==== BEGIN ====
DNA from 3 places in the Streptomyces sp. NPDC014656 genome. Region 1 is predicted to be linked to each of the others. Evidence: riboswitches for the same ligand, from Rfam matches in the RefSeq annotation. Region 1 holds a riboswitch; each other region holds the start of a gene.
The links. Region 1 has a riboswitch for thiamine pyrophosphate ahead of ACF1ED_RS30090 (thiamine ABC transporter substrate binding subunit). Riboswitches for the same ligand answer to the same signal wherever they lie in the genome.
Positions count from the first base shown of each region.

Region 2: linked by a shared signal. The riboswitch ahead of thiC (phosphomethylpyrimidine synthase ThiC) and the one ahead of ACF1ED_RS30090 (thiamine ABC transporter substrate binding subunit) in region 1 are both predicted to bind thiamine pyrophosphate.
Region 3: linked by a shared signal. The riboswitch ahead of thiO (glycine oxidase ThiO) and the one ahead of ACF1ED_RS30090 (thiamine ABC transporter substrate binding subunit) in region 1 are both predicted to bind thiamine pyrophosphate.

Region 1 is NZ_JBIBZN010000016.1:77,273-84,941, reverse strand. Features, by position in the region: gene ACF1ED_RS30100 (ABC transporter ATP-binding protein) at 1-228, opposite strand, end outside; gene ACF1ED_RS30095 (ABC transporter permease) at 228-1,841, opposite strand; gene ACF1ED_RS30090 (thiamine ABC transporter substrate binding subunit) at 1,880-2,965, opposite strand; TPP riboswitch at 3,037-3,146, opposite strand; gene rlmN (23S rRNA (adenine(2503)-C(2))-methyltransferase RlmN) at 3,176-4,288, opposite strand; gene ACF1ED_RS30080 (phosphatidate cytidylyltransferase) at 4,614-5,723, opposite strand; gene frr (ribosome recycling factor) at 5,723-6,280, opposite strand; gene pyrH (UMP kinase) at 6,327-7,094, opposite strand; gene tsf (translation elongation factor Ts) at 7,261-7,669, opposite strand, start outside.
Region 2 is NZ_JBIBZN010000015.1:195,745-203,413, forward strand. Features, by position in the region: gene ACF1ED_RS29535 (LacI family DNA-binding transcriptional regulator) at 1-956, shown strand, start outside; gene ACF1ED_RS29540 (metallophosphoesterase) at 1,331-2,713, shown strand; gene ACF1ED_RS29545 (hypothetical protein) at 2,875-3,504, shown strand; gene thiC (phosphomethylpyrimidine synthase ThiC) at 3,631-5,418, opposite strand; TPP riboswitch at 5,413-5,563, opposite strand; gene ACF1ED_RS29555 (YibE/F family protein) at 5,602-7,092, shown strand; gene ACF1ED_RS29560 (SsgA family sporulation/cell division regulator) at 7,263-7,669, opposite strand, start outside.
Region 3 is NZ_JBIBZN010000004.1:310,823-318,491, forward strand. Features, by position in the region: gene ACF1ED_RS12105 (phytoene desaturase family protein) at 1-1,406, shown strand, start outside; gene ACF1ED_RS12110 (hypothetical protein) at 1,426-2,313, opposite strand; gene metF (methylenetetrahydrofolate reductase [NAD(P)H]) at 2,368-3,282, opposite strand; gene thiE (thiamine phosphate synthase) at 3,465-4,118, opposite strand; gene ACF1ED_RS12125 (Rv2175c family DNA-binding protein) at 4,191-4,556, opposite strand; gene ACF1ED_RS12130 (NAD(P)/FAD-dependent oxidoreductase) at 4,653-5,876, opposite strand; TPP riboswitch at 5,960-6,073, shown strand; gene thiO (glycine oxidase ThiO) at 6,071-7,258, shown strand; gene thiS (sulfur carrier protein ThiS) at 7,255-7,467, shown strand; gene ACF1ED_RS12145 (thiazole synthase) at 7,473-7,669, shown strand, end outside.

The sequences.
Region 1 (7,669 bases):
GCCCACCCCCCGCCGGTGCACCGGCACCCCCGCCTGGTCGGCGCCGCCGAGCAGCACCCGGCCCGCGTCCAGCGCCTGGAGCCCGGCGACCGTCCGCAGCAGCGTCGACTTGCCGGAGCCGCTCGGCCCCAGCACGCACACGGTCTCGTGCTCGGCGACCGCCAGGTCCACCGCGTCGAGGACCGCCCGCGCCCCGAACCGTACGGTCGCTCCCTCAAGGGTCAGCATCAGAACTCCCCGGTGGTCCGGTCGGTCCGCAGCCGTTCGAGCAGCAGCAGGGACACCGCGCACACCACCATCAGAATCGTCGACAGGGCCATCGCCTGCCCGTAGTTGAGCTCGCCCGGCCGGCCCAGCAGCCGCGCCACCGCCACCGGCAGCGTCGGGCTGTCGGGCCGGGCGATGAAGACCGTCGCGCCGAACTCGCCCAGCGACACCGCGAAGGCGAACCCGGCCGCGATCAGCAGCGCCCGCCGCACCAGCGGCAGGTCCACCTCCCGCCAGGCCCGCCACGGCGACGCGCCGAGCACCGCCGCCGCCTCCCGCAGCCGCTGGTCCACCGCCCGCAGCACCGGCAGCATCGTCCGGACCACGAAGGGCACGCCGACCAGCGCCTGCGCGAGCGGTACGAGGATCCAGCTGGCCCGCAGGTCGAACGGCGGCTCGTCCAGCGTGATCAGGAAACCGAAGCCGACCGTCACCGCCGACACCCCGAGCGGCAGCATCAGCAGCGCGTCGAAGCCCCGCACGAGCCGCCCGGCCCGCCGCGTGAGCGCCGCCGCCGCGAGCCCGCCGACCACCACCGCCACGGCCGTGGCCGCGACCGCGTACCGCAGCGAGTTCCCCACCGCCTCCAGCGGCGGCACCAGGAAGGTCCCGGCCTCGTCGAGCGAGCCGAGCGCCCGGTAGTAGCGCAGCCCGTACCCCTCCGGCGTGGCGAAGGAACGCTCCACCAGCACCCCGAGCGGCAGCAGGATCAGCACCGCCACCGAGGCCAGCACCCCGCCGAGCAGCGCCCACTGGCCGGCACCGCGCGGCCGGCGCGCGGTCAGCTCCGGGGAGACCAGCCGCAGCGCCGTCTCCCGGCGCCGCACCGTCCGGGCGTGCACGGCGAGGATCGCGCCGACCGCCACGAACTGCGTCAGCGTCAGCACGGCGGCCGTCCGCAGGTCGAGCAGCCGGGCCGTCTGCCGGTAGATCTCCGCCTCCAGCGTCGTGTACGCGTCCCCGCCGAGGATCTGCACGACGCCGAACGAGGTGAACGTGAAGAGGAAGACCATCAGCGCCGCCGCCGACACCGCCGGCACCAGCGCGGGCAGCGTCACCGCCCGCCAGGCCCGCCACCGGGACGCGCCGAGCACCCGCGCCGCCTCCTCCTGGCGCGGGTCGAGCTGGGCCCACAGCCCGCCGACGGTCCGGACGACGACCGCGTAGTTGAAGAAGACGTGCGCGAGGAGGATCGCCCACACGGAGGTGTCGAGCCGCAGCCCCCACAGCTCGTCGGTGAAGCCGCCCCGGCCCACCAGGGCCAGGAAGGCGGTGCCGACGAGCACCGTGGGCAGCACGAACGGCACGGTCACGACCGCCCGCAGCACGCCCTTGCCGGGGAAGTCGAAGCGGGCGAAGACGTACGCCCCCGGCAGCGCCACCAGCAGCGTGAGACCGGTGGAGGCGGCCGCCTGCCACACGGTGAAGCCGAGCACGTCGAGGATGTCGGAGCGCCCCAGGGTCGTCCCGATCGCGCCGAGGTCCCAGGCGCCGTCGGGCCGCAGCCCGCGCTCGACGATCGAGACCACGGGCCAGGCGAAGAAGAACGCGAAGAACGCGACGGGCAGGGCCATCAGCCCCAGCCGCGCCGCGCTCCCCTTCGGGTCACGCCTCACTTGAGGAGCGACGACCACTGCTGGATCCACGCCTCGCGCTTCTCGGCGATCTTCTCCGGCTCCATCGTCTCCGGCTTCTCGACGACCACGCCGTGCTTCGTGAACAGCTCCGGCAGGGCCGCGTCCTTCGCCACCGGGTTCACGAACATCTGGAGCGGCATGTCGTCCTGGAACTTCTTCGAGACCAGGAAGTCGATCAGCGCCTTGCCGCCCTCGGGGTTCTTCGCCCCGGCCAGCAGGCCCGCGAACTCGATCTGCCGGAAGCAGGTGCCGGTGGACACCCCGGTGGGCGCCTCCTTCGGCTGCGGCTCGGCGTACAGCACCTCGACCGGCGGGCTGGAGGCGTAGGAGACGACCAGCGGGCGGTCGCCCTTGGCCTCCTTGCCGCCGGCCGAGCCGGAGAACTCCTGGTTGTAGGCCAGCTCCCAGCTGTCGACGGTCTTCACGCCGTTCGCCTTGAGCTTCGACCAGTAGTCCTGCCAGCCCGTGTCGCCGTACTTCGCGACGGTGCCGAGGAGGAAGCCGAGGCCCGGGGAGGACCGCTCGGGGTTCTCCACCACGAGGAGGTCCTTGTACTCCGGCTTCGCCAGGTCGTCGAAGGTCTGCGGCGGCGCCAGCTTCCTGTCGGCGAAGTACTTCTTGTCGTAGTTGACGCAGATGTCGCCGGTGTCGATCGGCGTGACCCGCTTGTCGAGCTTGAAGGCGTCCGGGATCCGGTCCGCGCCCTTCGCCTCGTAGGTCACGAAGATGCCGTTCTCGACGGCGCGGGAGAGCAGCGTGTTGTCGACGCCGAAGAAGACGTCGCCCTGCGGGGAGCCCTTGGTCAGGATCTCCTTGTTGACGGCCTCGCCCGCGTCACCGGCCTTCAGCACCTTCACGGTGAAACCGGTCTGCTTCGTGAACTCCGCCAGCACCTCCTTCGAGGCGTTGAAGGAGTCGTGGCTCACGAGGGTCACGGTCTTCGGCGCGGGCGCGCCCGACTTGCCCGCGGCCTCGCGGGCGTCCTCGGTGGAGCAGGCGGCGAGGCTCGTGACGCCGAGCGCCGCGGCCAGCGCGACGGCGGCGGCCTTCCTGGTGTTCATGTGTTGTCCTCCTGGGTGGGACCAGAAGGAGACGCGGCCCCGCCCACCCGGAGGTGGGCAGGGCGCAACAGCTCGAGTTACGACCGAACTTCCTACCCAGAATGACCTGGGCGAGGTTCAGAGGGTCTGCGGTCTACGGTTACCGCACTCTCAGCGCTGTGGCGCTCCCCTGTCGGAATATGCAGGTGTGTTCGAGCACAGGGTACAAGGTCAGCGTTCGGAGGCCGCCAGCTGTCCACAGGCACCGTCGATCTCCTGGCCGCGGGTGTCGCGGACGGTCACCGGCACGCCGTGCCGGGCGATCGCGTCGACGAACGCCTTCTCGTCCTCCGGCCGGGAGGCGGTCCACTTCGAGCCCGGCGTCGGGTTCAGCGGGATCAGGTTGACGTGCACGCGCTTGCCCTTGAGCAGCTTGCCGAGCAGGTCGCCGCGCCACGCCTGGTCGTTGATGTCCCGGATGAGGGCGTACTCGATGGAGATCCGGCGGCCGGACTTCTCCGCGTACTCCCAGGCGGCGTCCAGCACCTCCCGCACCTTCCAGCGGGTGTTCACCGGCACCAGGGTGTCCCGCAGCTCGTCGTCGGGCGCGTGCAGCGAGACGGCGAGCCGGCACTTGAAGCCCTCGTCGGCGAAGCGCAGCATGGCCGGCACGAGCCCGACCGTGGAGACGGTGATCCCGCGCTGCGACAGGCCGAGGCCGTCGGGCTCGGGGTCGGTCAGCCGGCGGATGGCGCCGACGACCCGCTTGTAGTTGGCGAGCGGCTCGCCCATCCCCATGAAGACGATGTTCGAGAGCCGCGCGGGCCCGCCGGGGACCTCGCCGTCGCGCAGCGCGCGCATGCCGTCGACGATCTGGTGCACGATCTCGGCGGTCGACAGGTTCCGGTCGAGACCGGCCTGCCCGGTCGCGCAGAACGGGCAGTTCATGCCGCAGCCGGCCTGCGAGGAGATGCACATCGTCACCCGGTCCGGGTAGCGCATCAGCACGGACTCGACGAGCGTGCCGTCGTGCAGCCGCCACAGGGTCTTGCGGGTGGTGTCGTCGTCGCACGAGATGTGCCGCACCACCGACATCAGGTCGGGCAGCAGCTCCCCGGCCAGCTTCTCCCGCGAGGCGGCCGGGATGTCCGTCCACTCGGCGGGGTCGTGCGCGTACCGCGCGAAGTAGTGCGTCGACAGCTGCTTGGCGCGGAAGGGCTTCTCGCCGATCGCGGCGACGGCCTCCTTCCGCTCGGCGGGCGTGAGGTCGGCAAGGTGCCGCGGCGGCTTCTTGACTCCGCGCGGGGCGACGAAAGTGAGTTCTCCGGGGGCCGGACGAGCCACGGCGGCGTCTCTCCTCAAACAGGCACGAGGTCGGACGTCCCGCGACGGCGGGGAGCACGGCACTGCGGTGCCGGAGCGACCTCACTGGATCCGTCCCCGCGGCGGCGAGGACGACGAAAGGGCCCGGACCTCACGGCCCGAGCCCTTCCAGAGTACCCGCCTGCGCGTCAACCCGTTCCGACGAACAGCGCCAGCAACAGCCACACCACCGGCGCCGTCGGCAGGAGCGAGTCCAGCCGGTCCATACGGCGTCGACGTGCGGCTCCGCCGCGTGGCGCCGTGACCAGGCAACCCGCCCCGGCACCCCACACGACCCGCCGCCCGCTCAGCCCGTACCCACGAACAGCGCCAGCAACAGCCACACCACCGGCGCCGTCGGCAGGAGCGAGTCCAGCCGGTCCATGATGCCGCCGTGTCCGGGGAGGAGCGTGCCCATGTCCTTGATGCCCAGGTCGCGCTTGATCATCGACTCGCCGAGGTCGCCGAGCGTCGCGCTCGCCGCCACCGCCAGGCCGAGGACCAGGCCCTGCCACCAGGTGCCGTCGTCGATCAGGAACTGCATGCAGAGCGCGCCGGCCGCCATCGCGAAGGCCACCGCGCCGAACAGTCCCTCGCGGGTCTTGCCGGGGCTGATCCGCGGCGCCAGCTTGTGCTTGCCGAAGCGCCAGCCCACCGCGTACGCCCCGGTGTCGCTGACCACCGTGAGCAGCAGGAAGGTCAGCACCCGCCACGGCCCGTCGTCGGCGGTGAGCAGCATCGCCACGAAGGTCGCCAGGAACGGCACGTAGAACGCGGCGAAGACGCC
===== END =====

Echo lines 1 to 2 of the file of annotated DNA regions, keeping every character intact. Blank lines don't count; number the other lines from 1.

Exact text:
DNA from 3 places in the Streptomyces sp. NPDC014656 genome. Region 1 is predicted to be linked to each of the others. Evidence: riboswitches for the same ligand, from Rfam matches in the RefSeq annotation. Region 1 holds a riboswitch; each other region holds the start of a gene.
The links. Region 1 has a riboswitch for thiamine pyrophosphate ahead of ACF1ED_RS30090 (thiamine ABC transporter substrate binding subunit). Riboswitches for the same ligand answer to the same signal wherever they lie in the genome.